This is the fourth post in this series and in case you missed any of them here are the links to the other three
These posts are for new fans of this sub genre because you probably haven’t read many of the classics or some of the older releases dating back 3 – 5 years.
I love these books I’m recommending today and I hope you do too if you get them. Some classics are quite different to M/M romances published today and not all of them meet the definition of “romance” because authors were not allowed by their publishers to have HEA’s for gay men, so one protagonist in each love story had to die or the couple had to separate decisively. Brokeback Mountain and The Front Runner are two wonderful stories that ended tragically for this reason. In any event, if you miss this next story you will be doing yourself a disservice if you love wonderful love stories, because this is definitely a love story.
The Front Runner by Patricia Nell Warren
The Blurb: First published in 1974, The Front Runner raced to international acclaim – the first novel about gay love to become popular with mainstream.
In 1975, coach Harlan Brown is hiding from his past at an obscure New York college, after he was fired from Penn State University on suspicion of being gay. A tough, lonely ex-Marine of 39, Harlan has never allowed himself to love another man. Then Billy Sive, a brilliant young runner, shows up on his doorstep. He and his two comrades, Vince Matti and Jacques LaFont, were just thrown off a major team for admitting they are gay. Harlan knows that, with proper training, Billy could go to the ’76 Olympics in Montreal.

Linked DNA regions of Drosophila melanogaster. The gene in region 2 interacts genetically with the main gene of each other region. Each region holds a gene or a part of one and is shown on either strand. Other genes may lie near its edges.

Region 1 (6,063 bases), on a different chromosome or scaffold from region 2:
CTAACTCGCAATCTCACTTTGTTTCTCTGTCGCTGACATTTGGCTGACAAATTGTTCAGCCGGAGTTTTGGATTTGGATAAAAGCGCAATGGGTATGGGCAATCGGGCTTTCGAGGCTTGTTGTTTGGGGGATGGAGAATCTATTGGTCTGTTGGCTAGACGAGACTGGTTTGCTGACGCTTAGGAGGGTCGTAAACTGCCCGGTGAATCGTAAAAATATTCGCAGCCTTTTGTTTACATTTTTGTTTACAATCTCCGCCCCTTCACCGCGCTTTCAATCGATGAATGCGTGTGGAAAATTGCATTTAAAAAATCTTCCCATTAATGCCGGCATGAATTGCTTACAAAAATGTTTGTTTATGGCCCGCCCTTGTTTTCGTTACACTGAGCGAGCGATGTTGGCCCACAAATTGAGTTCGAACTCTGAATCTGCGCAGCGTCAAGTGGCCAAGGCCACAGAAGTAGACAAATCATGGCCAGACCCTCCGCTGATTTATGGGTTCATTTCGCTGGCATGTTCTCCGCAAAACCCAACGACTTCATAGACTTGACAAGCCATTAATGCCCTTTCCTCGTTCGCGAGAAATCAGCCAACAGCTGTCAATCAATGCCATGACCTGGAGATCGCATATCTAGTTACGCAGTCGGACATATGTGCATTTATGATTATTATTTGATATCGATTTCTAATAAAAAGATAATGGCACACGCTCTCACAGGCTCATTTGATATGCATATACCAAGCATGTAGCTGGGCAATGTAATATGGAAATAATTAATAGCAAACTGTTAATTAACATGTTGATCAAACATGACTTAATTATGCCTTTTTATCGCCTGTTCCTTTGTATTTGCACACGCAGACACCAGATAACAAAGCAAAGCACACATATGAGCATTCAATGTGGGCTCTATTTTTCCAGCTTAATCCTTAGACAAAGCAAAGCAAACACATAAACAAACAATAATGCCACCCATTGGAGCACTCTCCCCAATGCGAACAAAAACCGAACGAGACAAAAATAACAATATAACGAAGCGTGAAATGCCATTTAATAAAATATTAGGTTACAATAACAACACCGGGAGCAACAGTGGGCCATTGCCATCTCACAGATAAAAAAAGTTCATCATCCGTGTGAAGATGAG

He agrees to coach the three boys under strict conditions that thwart Billy’s growing attraction for his mature but compelling mentor. The lean, graceful frontrunner with gold-rim glasses sees directly into Harlan’s heart. Billy’s gentle and open acceptance of his sexuality makes Harlan afraid to confront either the pain of his past, or the challenges which lay in wait if their intimacy is exposed.
But when Coach Brown finds himself falling in love with his most gifted athlete, he must combat his true feelings for Billy or risk the outrage of the entire sports world – and their only chance at Olympic gold.
Maddy Cain reviewed this book for the site and here’s what she said –